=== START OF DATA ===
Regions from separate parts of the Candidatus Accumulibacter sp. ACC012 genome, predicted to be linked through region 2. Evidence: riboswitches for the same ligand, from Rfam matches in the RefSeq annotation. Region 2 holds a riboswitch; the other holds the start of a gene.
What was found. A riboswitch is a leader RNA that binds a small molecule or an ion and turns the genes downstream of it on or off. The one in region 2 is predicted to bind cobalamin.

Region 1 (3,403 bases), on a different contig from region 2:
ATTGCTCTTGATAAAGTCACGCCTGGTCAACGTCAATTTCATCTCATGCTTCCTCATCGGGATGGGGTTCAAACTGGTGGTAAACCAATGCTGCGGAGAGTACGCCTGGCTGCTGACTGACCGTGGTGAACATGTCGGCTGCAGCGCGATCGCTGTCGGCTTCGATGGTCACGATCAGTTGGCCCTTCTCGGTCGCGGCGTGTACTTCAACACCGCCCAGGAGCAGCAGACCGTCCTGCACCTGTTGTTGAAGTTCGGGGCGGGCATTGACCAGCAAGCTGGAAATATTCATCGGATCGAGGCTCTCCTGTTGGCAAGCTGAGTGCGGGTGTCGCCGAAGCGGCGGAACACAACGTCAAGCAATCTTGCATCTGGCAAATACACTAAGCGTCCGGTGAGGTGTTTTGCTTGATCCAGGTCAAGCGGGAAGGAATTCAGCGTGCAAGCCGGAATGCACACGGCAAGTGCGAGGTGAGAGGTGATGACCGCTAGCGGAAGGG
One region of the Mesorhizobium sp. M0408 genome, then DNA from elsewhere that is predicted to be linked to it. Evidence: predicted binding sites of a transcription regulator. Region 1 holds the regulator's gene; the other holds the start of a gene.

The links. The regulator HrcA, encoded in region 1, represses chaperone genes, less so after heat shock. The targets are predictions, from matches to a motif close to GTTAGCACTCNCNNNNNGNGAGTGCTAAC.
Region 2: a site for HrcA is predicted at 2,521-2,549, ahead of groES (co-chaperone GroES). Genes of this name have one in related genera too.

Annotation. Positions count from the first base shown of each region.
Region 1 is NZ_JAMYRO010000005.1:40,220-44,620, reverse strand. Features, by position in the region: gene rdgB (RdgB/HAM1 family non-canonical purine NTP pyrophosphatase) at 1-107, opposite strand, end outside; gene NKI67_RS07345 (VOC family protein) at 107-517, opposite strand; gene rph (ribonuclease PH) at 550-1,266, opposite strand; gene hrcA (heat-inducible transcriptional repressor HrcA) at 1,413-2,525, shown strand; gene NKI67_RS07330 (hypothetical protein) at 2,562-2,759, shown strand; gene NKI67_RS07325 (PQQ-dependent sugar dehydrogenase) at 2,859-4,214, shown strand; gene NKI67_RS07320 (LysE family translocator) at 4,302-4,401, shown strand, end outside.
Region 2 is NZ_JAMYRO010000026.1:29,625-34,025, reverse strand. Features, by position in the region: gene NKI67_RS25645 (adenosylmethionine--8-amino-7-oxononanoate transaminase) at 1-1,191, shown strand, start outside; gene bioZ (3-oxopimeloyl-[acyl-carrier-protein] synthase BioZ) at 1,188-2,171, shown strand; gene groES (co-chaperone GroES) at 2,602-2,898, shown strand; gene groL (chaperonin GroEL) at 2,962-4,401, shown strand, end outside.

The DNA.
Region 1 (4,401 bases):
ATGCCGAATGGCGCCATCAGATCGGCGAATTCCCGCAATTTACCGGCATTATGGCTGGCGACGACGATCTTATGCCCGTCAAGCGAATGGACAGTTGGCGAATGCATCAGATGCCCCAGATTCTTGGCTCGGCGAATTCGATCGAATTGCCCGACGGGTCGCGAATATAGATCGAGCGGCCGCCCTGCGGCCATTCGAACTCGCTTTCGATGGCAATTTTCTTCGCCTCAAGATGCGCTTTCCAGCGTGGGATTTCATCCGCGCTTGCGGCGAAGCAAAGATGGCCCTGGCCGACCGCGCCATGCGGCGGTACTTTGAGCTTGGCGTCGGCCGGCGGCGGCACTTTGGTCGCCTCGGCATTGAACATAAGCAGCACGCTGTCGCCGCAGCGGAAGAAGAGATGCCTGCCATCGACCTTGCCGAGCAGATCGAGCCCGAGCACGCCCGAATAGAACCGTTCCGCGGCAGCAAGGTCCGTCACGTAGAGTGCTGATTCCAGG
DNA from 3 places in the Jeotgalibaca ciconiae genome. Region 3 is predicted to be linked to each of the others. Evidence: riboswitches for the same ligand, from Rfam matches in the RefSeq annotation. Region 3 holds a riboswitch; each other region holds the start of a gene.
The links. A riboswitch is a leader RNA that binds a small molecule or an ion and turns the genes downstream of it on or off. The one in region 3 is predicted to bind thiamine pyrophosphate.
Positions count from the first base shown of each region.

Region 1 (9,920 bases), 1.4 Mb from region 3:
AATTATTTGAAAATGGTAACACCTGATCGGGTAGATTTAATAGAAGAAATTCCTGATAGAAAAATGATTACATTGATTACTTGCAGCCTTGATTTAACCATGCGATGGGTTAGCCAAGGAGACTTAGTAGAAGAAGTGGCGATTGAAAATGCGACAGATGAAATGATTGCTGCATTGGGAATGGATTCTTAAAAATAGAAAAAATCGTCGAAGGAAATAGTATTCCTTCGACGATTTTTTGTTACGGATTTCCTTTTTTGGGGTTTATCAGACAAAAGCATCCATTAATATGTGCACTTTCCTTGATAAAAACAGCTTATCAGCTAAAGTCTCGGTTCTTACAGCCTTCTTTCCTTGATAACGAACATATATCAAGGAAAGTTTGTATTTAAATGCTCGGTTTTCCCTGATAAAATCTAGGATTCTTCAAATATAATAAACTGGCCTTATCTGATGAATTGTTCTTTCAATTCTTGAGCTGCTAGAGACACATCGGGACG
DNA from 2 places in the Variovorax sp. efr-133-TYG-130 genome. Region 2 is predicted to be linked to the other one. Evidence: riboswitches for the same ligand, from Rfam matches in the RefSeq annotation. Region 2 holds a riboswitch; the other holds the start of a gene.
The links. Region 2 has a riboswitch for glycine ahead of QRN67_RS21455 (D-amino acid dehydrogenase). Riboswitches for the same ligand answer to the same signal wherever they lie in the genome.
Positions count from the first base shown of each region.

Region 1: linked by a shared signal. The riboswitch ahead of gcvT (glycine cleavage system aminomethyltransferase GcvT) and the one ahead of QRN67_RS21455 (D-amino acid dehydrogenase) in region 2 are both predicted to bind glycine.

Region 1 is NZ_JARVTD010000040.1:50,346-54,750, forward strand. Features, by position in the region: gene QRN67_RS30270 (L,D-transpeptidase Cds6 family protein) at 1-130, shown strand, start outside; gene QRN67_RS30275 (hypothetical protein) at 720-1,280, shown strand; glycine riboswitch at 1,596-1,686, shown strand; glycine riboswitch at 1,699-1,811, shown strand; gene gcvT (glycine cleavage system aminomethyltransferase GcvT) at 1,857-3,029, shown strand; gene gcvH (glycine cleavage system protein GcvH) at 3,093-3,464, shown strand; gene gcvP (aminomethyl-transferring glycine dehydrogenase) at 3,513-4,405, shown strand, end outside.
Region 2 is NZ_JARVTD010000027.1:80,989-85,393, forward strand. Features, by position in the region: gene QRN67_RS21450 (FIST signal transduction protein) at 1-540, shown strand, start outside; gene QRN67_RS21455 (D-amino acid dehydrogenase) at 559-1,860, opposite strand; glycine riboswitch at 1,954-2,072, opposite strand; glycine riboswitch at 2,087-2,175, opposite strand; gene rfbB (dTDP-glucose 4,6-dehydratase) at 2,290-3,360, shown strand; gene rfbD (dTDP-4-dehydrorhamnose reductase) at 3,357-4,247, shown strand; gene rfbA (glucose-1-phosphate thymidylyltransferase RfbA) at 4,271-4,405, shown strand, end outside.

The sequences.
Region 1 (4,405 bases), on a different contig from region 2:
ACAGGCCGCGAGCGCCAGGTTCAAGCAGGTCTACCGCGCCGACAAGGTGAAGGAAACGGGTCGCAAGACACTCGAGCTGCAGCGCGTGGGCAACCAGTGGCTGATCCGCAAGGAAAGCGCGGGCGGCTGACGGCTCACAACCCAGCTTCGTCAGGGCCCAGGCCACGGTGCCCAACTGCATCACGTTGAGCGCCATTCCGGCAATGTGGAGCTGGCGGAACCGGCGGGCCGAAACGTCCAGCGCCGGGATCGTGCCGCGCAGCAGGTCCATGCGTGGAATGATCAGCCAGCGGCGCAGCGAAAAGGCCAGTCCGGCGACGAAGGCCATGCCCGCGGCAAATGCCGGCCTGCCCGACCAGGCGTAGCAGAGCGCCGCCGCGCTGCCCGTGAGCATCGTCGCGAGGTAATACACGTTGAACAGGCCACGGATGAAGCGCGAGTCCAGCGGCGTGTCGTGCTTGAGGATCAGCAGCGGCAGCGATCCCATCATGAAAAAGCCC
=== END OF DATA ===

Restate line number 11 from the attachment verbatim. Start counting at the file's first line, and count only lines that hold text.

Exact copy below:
The DNA.